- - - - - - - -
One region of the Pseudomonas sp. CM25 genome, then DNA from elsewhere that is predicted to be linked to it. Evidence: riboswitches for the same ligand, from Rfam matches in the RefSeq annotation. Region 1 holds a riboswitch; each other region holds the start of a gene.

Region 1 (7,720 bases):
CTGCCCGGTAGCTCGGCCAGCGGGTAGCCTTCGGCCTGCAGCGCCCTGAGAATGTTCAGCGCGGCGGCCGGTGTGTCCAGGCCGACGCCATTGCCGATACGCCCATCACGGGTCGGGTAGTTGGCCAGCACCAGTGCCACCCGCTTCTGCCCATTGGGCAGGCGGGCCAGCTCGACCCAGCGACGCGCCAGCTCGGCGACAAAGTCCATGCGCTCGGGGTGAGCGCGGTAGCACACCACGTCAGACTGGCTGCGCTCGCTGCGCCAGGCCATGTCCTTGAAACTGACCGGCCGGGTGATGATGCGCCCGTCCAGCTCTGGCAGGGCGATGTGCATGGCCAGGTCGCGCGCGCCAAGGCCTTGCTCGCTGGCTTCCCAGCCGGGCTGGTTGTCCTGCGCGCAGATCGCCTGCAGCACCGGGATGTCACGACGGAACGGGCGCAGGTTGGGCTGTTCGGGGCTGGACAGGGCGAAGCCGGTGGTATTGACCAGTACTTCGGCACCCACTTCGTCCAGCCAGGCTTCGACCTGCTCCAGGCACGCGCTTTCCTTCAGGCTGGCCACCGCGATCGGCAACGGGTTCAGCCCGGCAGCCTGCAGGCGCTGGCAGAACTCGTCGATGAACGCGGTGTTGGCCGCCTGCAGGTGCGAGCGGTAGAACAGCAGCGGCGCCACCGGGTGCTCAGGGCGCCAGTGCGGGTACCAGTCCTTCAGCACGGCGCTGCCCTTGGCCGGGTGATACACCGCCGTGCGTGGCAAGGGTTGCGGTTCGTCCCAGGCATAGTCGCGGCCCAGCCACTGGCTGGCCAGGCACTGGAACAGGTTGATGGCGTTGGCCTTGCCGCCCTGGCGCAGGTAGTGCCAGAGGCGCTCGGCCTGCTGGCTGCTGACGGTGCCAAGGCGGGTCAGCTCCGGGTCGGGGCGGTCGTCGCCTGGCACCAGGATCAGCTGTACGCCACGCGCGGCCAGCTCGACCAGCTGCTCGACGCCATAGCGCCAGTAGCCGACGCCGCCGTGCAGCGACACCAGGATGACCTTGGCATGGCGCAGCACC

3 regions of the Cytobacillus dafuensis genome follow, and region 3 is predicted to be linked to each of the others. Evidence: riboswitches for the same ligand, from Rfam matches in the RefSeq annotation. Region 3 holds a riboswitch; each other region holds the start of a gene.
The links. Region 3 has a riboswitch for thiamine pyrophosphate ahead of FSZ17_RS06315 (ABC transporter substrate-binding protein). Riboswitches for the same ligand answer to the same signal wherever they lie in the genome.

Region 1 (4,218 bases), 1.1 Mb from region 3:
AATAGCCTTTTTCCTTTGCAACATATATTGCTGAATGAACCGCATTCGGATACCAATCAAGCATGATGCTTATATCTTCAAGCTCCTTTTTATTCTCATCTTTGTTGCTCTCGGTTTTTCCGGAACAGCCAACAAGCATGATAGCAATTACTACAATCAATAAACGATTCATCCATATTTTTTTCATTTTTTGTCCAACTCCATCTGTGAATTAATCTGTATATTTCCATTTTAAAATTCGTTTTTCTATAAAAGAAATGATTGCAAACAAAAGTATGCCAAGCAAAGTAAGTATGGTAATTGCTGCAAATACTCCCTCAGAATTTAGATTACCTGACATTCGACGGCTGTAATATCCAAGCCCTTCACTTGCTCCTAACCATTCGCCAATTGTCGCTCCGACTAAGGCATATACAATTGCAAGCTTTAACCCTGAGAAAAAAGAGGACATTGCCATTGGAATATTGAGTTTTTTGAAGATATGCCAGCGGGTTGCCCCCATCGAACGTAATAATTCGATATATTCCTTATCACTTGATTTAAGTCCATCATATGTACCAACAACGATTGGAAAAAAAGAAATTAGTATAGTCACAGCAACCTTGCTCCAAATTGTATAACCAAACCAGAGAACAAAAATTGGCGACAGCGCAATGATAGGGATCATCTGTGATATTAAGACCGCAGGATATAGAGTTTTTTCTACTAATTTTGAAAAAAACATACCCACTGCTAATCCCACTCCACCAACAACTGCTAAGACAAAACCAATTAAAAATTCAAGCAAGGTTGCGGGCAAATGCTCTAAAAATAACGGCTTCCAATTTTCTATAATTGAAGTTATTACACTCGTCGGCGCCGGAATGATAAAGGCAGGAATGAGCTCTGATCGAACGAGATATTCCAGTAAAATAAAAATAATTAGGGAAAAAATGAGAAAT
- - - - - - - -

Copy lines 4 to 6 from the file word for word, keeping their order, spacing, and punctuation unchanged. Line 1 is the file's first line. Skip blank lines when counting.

3 regions of the Cytobacillus dafuensis genome follow, and region 3 is predicted to be linked to each of the others. Evidence: riboswitches for the same ligand, from Rfam matches in the RefSeq annotation. Region 3 holds a riboswitch; each other region holds the start of a gene.
The links. Region 3 has a riboswitch for thiamine pyrophosphate ahead of FSZ17_RS06315 (ABC transporter substrate-binding protein). Riboswitches for the same ligand answer to the same signal wherever they lie in the genome.

Region 1 (4,218 bases), 1.1 Mb from region 3: